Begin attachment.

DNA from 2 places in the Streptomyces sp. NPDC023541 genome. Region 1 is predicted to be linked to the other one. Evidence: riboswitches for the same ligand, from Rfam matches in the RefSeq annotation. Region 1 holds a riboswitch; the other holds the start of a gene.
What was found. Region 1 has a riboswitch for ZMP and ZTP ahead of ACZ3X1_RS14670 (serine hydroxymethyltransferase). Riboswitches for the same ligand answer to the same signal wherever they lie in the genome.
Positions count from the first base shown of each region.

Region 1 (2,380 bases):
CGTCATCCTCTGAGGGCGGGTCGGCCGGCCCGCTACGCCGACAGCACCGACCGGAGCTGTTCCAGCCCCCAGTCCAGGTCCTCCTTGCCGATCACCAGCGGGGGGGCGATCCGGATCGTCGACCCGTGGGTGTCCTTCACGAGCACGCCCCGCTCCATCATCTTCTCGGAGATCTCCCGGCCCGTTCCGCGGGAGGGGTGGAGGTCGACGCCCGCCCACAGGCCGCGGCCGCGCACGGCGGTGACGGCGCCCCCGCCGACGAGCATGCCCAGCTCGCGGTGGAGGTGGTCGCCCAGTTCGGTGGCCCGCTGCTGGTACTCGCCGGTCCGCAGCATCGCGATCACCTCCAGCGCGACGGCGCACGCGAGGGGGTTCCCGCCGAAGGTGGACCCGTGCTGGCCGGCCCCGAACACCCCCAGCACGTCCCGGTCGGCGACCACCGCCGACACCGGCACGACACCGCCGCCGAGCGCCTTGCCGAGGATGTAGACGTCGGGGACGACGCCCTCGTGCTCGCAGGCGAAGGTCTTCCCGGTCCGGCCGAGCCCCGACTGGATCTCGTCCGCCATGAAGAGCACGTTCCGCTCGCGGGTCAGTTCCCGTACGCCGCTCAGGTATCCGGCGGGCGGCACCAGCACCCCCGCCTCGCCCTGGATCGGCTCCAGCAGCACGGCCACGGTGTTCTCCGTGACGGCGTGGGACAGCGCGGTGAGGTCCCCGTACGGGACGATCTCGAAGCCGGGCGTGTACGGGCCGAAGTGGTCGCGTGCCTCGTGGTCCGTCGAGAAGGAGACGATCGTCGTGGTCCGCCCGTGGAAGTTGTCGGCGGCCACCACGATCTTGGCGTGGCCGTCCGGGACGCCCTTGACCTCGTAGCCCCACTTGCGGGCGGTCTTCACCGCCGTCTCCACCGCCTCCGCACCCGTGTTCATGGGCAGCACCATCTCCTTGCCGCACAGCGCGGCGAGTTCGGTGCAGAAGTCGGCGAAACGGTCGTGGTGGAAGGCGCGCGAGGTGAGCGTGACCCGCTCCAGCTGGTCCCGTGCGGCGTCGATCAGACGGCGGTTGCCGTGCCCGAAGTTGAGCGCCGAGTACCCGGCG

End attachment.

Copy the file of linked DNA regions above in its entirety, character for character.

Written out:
DNA from 2 places in the Streptomyces sp. NPDC023541 genome. Region 1 is predicted to be linked to the other one. Evidence: riboswitches for the same ligand, from Rfam matches in the RefSeq annotation. Region 1 holds a riboswitch; the other holds the start of a gene.
What was found. Region 1 has a riboswitch for ZMP and ZTP ahead of ACZ3X1_RS14670 (serine hydroxymethyltransferase). Riboswitches for the same ligand answer to the same signal wherever they lie in the genome.
Positions count from the first base shown of each region.

Region 1 (2,380 bases):
CGTCATCCTCTGAGGGCGGGTCGGCCGGCCCGCTACGCCGACAGCACCGACCGGAGCTGTTCCAGCCCCCAGTCCAGGTCCTCCTTGCCGATCACCAGCGGGGGGGCGATCCGGATCGTCGACCCGTGGGTGTCCTTCACGAGCACGCCCCGCTCCATCATCTTCTCGGAGATCTCCCGGCCCGTTCCGCGGGAGGGGTGGAGGTCGACGCCCGCCCACAGGCCGCGGCCGCGCACGGCGGTGACGGCGCCCCCGCCGACGAGCATGCCCAGCTCGCGGTGGAGGTGGTCGCCCAGTTCGGTGGCCCGCTGCTGGTACTCGCCGGTCCGCAGCATCGCGATCACCTCCAGCGCGACGGCGCACGCGAGGGGGTTCCCGCCGAAGGTGGACCCGTGCTGGCCGGCCCCGAACACCCCCAGCACGTCCCGGTCGGCGACCACCGCCGACACCGGCACGACACCGCCGCCGAGCGCCTTGCCGAGGATGTAGACGTCGGGGACGACGCCCTCGTGCTCGCAGGCGAAGGTCTTCCCGGTCCGGCCGAGCCCCGACTGGATCTCGTCCGCCATGAAGAGCACGTTCCGCTCGCGGGTCAGTTCCCGTACGCCGCTCAGGTATCCGGCGGGCGGCACCAGCACCCCCGCCTCGCCCTGGATCGGCTCCAGCAGCACGGCCACGGTGTTCTCCGTGACGGCGTGGGACAGCGCGGTGAGGTCCCCGTACGGGACGATCTCGAAGCCGGGCGTGTACGGGCCGAAGTGGTCGCGTGCCTCGTGGTCCGTCGAGAAGGAGACGATCGTCGTGGTCCGCCCGTGGAAGTTGTCGGCGGCCACCACGATCTTGGCGTGGCCGTCCGGGACGCCCTTGACCTCGTAGCCCCACTTGCGGGCGGTCTTCACCGCCGTCTCCACCGCCTCCGCACCCGTGTTCATGGGCAGCACCATCTCCTTGCCGCACAGCGCGGCGAGTTCGGTGCAGAAGTCGGCGAAACGGTCGTGGTGGAAGGCGCGCGAGGTGAGCGTGACCCGCTCCAGCTGGTCCCGTGCGGCGTCGATCAGACGGCGGTTGCCGTGCCCGAAGTTGAGCGCCGAGTACCCGGCG